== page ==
How to Encode MPEG-2 with Avidemux (Freeware) – Part 2
the Frequently Asked Questions…
- How do I encode audio to DVD with freeware?
- What audio codec do I choose: MP2, AC3 and WAV?
- What bitrate do I use for AC3 or MP2 audio?
- What a muxer? What’s the difference between MPEG-TS and MPEG-PS?
- What settings do I use to make MPEGs in Avidemux?
and The Digital FAQ Answers…
As mentioned on part one of the guide, for many years the only way to get a quality MPEG encode was to buy software from TMPGEnc (Pegasys), MainConcept, CinemaCraft and others. Though these were payware, most of the programs had easy-to-use “DVD” templates. Advanced user and novices alike could make decent DVDs without much trouble.
Then along came Avidemux, a freeware option. But while it has the potential to make excellent quality MPEGs (and thus DVDs and Blu-rays), it lacks templates for novices. And that’s where this guide comes in.
Note: Avidemux has changed with each release, and will probably continue as releases are made. So when you’re following this guide, pay attention to the concepts of how and why settings are selected. Don’t treat this as a monkey-see/monkey-do type of guide, as that’s not why we’re here.
Convert Audio with Avidemux
On the main window, locate the Audio Output and Output Format options:
For DVDs, audio needs to be either:
- AC3 = Dolby Digital 2.0 or 5.1,
- MP2 = MPEG Layer II, sometimes also known as MPA, or
- WAV = PCM or uncompressed audio
Pick one. Ideally, you’re going to select one based on your needs. For example:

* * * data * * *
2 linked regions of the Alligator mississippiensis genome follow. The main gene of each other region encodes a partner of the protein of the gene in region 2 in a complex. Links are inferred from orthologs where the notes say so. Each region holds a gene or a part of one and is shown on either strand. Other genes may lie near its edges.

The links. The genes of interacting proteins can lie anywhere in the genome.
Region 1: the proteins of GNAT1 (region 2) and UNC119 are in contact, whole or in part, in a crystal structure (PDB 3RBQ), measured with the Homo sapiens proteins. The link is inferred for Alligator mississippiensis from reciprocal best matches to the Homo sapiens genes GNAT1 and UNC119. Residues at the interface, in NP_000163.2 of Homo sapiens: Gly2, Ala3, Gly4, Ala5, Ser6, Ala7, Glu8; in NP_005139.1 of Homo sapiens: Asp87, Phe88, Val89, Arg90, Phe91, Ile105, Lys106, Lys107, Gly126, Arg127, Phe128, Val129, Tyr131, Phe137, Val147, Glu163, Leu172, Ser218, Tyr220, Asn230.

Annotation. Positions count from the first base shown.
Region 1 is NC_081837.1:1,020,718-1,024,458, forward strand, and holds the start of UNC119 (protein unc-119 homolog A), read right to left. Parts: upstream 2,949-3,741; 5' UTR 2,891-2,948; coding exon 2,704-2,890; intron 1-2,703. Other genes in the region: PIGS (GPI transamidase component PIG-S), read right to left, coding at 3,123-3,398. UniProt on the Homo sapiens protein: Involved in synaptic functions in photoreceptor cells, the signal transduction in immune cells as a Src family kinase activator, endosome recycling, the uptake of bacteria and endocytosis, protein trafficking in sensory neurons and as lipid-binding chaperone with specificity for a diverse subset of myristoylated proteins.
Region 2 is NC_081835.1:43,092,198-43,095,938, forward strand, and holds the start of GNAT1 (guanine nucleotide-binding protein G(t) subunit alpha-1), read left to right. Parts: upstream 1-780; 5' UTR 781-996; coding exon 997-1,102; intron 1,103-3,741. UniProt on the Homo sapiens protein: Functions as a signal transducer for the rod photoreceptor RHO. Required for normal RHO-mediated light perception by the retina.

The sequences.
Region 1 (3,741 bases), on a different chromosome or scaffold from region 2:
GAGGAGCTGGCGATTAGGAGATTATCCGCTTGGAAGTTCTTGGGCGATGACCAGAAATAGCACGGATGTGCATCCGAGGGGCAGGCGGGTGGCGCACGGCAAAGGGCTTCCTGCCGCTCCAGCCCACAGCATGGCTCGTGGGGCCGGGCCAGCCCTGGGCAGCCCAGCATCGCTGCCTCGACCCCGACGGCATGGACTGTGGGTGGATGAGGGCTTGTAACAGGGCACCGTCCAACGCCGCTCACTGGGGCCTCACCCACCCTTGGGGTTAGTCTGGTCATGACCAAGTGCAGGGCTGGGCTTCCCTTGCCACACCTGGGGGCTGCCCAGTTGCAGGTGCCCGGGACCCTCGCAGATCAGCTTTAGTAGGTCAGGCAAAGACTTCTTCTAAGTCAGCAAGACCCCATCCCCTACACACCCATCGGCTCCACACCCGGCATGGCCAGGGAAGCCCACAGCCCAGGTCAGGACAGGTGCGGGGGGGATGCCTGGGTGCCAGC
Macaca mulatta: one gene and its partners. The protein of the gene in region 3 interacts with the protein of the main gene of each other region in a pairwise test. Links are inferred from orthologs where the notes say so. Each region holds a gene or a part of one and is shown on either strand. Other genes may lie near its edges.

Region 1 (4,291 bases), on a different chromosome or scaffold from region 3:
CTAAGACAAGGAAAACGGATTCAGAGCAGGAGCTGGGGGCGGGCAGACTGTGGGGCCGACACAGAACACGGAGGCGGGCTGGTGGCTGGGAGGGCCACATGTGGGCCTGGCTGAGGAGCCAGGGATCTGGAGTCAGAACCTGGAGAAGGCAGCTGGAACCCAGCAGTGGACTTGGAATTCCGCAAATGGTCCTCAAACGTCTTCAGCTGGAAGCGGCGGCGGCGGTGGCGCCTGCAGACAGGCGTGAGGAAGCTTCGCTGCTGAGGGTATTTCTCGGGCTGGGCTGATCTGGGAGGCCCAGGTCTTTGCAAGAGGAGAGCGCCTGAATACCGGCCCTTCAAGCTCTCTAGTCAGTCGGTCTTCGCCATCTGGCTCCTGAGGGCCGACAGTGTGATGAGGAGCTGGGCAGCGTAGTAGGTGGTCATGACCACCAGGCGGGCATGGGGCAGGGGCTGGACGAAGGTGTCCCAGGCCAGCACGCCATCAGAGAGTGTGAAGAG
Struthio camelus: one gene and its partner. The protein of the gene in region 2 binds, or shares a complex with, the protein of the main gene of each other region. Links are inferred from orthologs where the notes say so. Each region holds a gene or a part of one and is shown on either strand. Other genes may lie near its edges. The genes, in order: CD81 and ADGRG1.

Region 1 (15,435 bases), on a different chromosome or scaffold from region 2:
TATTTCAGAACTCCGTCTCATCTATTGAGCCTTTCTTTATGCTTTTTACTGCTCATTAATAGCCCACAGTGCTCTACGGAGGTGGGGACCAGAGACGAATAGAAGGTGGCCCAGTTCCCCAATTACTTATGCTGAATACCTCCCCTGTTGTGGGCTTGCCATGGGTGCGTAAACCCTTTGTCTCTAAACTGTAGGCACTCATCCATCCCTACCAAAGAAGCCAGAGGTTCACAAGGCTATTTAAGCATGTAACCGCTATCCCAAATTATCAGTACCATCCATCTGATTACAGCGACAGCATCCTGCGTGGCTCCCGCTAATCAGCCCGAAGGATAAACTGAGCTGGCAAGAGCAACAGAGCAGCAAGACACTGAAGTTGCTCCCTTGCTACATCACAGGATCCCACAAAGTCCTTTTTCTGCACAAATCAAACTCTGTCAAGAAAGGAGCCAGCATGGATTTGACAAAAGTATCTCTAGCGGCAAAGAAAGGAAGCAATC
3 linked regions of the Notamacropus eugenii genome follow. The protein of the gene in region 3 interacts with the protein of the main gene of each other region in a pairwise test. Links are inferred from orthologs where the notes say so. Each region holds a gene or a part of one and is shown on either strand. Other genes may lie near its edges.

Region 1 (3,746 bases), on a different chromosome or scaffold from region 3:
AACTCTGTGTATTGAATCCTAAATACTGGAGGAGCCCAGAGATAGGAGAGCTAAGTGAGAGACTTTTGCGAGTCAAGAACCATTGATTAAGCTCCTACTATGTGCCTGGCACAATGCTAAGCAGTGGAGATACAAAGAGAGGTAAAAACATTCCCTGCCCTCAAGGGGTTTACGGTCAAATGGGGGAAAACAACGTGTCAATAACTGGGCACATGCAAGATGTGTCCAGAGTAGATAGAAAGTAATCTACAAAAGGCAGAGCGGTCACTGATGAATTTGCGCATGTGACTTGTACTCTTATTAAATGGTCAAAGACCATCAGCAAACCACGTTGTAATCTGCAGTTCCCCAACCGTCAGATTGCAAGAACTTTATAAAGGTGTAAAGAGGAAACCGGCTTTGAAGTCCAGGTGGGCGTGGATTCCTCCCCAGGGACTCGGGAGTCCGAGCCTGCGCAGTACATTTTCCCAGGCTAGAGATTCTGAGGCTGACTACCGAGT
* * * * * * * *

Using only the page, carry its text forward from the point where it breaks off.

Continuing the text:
- WAV for restoring the audio,
- MP2 for using a MPEG editor that can’t use AC3,
- AC3 for aythor-ready DVD MPEG files; no further work needed.
For this example, I’m using AC3 from Aften, which is the better of the two AC3 codecs. Click Configure to get to the AC3 (aften) tab:
By default, Avidemux selects 128kbps for both AC3 and MP2, which is hideously low. At that compression, it muffles and add noises to the audio. Ideally, you’d pick 256kbps or higher. Since 256 is not available, select 384kbps, which is the max audio setting accepted by most DVD authoring software. (The specs go to 448kbps, but that’s mostly for 5.1 surround sound, which you likely don’t have anyway.)
Click OK, and that takes care of the audio settings.
Multiplex with Avidemux
Avidemux currently gives only two settings for MPEG files, on of which you almost never need to use.
- MPEG-TS is a transport stream, and is what television stations, cable providers, and satellite providers use. A transport stream is used to push content over the airwaves because a complete file download is not available by the end user. In other words, not on a hard drive. It has almost no use to home users.
- MPEG-PS is a program stream, and is what most DVD authoring expect.
Avidemux does not have an elementary stream setting, which saves MPEG video and audio as separate files. For this reason, it’s probably best to do WAV restoration in another softwar entirely.
Leave it at the default settings and click OK. Done.
Avidemux is a great freeware tool, and has decent quality for MPEG compression for non-professional home users. And it lacks some choices that professional users need and want, and it lacks the templates needed by novices users. However, Avidemux also has quite a few VirtualDub-like and Avisynth-like filters, so it’s definitely a tool that should be in your stable. (We’ll save that for another guide.)
And best yet, it’s free!
Have questions, comments or feedback? — Feel free to do so in the forum.
- How to Encode MPEG-2 with Avidemux (Freeware) – Part 1
- How to Encode MPEG-2 with Avidemux (Freeware) – Part 2
Copyright Notice: All guides, articles and editorials found on digitalFAQ.com are copyright by The Digital FAQ and/or the respective authors. Articles may not be copied, borrowed, full-quoted or reproduced in any manner, online or in print, which includes blogs and forums, without the written email consent of Site Staff (which may or may not be given, for free or fee). Know that digitalFAQ.com staff does routinely monitor online plagiarism, and we do send takedown notices to site admins and/or web hosts (DMCA et al legal actions) as is necessary. If you would like for others to read articles found on The Digital FAQ, simply link to our content. (Note: Printouts for personal use is specifically allowed.)